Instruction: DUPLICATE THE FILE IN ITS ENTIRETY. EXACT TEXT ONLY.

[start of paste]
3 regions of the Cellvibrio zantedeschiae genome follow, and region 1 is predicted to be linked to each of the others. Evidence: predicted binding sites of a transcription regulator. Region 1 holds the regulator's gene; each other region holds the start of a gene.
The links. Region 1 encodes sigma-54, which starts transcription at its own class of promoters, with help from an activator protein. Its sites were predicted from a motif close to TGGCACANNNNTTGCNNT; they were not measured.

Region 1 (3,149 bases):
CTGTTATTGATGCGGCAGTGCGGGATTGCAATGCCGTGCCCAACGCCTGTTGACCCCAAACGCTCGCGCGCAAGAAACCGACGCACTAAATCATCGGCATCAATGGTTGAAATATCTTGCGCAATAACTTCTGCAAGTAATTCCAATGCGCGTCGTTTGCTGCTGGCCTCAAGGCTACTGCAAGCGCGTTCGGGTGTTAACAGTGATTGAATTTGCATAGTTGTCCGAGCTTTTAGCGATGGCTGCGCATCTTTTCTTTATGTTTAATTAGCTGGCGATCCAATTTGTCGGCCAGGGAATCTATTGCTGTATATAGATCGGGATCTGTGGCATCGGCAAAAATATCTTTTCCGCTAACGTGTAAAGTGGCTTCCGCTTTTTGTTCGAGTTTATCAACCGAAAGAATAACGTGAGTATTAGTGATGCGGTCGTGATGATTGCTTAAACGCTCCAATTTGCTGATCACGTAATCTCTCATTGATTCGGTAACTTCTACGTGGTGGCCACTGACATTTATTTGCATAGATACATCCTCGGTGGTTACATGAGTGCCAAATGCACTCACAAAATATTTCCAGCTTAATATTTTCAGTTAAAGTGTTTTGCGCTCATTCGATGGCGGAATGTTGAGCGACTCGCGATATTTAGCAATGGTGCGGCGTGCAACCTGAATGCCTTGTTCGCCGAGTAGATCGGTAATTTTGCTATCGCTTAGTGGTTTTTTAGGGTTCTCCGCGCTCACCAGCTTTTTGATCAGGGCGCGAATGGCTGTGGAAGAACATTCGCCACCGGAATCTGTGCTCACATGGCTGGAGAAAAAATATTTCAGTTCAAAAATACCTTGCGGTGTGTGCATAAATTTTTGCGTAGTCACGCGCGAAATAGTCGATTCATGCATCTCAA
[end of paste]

3 regions of the Cellvibrio zantedeschiae genome follow, and region 1 is predicted to be linked to each of the others. Evidence: predicted binding sites of a transcription regulator. Region 1 holds the regulator's gene; each other region holds the start of a gene.
The links. Region 1 encodes sigma-54, which starts transcription at its own class of promoters, with help from an activator protein. Its sites were predicted from a motif close to TGGCACANNNNTTGCNNT; they were not measured.

Region 1 (3,149 bases):
CTGTTATTGATGCGGCAGTGCGGGATTGCAATGCCGTGCCCAACGCCTGTTGACCCCAAACGCTCGCGCGCAAGAAACCGACGCACTAAATCATCGGCATCAATGGTTGAAATATCTTGCGCAATAACTTCTGCAAGTAATTCCAATGCGCGTCGTTTGCTGCTGGCCTCAAGGCTACTGCAAGCGCGTTCGGGTGTTAACAGTGATTGAATTTGCATAGTTGTCCGAGCTTTTAGCGATGGCTGCGCATCTTTTCTTTATGTTTAATTAGCTGGCGATCCAATTTGTCGGCCAGGGAATCTATTGCTGTATATAGATCGGGATCTGTGGCATCGGCAAAAATATCTTTTCCGCTAACGTGTAAAGTGGCTTCCGCTTTTTGTTCGAGTTTATCAACCGAAAGAATAACGTGAGTATTAGTGATGCGGTCGTGATGATTGCTTAAACGCTCCAATTTGCTGATCACGTAATCTCTCATTGATTCGGTAACTTCTACGTGGTGGCCACTGACATTTATTTGCATAGATACATCCTCGGTGGTTACATGAGTGCCAAATGCACTCACAAAATATTTCCAGCTTAATATTTTCAGTTAAAGTGTTTTGCGCTCATTCGATGGCGGAATGTTGAGCGACTCGCGATATTTAGCAATGGTGCGGCGTGCAACCTGAATGCCTTGTTCGCCGAGTAGATCGGTAATTTTGCTATCGCTTAGTGGTTTTTTAGGGTTCTCCGCGCTCACCAGCTTTTTGATCAGGGCGCGAATGGCTGTGGAAGAACATTCGCCACCGGAATCTGTGCTCACATGGCTGGAGAAAAAATATTTCAGTTCAAAAATACCTTGCGGTGTGTGCATAAATTTTTGCGTAGTCACGCGCGAAATAGTCGATTCATGCATCTCAA